In anything, there’s always an exception to the rule. With your financial plan, when do you chase that exception and when do you stick with what’s average? Which will be more profitable in the long run?
We all know that you can’t see the future or time the market, but there’s also always an exception to the rule.
Jim Simons, a mathematician and hedge fund manager is making average returns beyond all of our wildest dreams. He consistently averages a 66 percent rate of return each year in the Medallion Fund, which is run by Renaissance Technologies, the hedge fund firm he founded.
Your first question might be, how is he doing that and how can I get that kind of return? But, is this what you should be aiming for?
With your investments, often you hope for something like a 10 percent return but six to eight percent is more typical for a good rate of return. When it comes to creating your financial plan, it’s important to not chase after a pot of gold at the end of the rainbow, because that might not ever come. Greed can get in the way and cause you to make poor decisions instead of focusing on the goals and the plan you’ve set out.
That said, you can have ambitious goals. You just have to have the drive and motivation to follow through on those. Make sure you’re being smart about your investments by taking action in order to be proactive (not reactive) with your financial plans.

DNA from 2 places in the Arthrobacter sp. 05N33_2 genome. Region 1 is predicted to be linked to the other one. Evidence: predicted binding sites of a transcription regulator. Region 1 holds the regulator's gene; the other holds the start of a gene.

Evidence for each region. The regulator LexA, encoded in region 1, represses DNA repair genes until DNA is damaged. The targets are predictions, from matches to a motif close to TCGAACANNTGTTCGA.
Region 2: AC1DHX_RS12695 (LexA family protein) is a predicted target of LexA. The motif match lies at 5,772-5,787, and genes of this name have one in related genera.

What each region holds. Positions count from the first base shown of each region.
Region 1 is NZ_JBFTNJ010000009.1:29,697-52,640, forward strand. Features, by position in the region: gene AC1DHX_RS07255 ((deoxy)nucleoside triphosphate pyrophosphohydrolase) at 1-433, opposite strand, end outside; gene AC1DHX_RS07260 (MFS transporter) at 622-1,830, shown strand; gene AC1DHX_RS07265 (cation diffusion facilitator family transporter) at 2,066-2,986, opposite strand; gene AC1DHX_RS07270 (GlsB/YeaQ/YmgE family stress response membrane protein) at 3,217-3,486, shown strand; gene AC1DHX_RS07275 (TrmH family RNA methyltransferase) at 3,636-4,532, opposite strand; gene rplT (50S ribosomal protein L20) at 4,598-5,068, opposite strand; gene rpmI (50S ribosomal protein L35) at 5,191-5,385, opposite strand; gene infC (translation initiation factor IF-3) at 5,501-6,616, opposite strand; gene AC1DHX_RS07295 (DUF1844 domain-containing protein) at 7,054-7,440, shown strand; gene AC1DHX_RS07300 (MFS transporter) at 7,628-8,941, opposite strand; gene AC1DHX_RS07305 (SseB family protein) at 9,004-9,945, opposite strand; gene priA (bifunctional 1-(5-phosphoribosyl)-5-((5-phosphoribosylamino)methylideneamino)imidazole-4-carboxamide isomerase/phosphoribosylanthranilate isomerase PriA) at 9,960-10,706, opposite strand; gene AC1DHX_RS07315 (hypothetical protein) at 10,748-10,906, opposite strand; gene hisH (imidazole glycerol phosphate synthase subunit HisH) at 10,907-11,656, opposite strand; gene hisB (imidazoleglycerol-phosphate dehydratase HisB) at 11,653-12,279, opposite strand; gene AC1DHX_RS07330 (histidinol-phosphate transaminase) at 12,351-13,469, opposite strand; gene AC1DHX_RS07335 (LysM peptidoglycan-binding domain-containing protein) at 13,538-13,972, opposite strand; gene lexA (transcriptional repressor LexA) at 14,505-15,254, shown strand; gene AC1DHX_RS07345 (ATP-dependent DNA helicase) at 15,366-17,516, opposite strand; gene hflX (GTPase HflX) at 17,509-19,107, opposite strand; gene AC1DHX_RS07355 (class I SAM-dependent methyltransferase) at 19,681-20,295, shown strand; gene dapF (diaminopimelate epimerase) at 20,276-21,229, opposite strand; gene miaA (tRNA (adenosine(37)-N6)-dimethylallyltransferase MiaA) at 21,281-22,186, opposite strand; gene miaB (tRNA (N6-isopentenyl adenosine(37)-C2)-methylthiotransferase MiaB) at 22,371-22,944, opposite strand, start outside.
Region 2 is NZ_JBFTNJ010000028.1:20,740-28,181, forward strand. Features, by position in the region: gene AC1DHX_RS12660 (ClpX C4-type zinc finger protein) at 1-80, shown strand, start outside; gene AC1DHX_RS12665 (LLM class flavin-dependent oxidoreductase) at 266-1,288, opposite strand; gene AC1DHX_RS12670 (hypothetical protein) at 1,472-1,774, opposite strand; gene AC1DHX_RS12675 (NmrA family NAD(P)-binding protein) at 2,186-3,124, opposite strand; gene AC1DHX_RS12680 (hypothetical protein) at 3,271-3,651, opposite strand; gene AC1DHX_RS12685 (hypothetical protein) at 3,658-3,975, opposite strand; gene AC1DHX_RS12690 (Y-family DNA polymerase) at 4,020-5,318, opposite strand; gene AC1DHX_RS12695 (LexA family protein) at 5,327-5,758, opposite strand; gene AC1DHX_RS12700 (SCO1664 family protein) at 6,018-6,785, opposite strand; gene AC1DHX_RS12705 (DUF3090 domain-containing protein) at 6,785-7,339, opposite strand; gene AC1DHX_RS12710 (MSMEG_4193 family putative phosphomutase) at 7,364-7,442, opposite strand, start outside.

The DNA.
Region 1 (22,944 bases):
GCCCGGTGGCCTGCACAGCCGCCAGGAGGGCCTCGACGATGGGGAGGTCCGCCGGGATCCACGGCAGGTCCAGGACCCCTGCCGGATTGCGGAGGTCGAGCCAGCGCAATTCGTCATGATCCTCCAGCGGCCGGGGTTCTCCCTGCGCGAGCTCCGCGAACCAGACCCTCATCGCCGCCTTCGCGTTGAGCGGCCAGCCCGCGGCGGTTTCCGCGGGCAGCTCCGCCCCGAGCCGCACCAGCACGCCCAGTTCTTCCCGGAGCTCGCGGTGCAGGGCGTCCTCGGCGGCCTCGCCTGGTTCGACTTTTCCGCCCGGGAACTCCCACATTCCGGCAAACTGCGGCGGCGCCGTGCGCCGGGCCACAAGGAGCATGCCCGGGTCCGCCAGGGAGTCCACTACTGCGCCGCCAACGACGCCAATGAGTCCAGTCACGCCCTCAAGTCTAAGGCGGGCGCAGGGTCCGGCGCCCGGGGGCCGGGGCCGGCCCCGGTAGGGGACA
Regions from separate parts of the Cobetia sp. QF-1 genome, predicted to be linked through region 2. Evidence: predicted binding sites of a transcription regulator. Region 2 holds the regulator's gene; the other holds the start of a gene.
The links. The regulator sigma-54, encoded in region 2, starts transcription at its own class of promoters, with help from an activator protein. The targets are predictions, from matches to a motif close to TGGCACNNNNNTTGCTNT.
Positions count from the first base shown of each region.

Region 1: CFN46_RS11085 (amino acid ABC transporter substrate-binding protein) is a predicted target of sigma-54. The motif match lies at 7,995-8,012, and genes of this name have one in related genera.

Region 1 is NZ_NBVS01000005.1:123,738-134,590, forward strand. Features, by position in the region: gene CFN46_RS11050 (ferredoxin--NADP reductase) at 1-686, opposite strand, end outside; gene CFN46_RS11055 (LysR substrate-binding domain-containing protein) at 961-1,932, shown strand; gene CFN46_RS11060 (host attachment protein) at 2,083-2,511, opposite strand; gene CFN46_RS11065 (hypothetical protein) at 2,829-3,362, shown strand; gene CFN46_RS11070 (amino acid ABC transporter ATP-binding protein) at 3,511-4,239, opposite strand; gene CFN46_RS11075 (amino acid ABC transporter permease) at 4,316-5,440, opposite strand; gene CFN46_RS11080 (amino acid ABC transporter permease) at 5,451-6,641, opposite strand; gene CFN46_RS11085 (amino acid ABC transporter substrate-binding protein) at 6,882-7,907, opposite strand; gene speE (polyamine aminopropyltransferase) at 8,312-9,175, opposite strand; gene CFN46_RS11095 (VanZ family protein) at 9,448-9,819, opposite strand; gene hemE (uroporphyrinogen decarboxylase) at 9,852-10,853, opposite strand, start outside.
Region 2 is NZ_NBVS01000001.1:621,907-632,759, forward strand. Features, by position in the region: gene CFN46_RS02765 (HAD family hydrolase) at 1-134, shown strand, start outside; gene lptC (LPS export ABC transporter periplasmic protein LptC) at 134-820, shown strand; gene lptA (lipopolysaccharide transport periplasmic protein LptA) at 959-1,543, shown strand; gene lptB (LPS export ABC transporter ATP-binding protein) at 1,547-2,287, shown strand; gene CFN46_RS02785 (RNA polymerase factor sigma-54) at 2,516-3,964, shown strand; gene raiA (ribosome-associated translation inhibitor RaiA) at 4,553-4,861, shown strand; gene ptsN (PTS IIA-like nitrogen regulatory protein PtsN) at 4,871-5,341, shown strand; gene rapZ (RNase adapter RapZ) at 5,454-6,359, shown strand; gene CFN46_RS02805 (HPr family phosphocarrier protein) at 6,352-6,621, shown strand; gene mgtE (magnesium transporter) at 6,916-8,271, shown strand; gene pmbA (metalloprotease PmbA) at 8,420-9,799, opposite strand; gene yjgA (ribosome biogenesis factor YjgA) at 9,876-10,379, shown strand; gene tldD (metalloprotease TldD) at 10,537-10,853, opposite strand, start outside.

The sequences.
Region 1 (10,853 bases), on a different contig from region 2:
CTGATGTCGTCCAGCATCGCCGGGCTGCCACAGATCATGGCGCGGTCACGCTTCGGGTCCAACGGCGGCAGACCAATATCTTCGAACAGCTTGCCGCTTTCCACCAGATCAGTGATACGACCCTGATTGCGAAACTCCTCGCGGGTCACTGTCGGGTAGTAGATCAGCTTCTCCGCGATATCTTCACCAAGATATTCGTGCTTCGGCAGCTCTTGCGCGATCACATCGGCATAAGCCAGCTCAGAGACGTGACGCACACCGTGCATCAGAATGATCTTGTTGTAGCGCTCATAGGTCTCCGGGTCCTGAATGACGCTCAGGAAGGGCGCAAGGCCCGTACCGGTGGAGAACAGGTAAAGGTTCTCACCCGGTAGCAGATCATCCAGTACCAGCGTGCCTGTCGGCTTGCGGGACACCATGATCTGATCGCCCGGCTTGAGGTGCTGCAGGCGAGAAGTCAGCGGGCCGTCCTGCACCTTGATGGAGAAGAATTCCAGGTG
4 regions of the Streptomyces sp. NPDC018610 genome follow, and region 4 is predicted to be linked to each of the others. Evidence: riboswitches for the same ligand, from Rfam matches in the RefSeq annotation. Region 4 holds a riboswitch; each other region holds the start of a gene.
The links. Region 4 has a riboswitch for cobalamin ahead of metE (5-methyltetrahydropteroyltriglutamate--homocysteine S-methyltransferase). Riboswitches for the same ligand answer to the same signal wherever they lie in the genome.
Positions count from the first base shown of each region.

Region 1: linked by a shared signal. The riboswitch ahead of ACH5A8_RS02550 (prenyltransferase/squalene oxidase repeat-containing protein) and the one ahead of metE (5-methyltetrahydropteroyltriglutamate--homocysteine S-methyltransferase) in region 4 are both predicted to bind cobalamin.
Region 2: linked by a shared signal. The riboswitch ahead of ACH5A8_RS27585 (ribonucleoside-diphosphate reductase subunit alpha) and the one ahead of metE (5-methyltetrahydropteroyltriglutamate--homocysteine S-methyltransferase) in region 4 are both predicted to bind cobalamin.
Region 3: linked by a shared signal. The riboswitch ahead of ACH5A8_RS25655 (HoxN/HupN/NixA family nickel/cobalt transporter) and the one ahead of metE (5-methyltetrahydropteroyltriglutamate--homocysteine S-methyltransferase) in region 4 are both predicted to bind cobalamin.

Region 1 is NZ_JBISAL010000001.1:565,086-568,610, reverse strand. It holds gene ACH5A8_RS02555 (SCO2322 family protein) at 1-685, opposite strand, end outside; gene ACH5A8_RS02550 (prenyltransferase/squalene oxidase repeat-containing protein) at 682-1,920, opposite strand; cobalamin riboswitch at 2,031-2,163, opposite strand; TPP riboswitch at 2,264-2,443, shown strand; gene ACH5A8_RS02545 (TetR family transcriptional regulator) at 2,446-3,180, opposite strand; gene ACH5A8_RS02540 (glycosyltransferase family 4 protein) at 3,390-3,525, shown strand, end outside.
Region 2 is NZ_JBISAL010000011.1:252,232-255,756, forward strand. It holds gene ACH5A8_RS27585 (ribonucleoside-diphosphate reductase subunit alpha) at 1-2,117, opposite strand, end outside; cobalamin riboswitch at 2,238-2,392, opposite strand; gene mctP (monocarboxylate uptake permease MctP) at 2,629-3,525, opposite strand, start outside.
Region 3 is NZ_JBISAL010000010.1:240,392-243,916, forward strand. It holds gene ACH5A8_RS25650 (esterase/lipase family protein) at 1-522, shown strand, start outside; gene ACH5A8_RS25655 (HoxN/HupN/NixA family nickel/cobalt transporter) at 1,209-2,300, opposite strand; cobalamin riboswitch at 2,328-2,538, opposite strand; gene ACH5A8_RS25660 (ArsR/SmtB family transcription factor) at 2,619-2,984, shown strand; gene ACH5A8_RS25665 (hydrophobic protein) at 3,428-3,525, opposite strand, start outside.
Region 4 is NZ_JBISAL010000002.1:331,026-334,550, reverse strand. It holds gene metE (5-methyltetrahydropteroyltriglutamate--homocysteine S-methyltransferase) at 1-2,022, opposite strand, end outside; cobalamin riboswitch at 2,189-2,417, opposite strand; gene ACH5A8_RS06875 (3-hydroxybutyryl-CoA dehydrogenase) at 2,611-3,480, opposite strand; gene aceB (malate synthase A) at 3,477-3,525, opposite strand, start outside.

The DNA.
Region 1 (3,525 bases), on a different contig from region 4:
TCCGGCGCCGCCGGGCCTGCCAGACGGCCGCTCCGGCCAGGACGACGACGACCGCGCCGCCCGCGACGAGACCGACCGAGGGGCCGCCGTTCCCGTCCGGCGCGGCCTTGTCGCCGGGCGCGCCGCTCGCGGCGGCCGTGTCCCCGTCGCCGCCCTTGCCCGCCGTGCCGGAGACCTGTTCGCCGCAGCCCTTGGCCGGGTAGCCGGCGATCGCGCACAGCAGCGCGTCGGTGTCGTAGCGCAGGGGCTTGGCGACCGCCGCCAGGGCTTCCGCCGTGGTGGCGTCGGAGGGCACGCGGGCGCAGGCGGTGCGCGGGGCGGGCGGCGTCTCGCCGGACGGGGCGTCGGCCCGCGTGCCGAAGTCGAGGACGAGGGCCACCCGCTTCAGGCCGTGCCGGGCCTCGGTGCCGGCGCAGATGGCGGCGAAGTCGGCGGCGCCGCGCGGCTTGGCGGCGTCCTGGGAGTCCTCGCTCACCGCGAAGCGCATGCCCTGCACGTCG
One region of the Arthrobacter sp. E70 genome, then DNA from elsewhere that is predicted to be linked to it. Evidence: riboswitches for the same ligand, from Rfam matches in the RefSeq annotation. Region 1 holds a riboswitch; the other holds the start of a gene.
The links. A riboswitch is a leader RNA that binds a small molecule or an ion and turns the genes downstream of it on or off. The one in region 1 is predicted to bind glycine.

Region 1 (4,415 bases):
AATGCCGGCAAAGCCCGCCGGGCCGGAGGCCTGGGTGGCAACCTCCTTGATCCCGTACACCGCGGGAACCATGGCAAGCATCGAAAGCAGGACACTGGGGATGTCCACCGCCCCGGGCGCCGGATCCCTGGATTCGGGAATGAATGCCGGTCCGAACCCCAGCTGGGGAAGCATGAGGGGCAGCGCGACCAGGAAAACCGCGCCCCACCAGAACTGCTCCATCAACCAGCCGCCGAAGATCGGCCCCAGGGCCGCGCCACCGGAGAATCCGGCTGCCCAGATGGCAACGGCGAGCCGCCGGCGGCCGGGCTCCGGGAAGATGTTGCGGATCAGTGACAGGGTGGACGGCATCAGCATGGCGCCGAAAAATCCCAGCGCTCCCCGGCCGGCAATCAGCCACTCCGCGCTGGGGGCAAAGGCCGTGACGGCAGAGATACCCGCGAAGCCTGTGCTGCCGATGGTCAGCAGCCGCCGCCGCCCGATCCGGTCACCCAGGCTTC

Listen to the full episode to hear more about Jim Simons investments as well as your own or click the timestamps below to hear a specific segment.
[1:01] – Jim Simons, a mathematician and hedge fund manager figured out a way to have average returns of 66% a year.
[4:44] – It’s hard to know how he did so well or to have predicted this success ahead of time.
[6:42] – If this was something that could be repeated, everyone would be doing it.
[8:04] – Find the advisor that gets you and helps you with your plan.
[9:40] – Use your drive and determination to accomplish your goals.
[10:58] – Know what to expect in the market.
[12:04] – Aim for what you need, before you chase what you think you could get.
A Point Of Wisdom:
PODCAST: Never Assume in Retirement Planning
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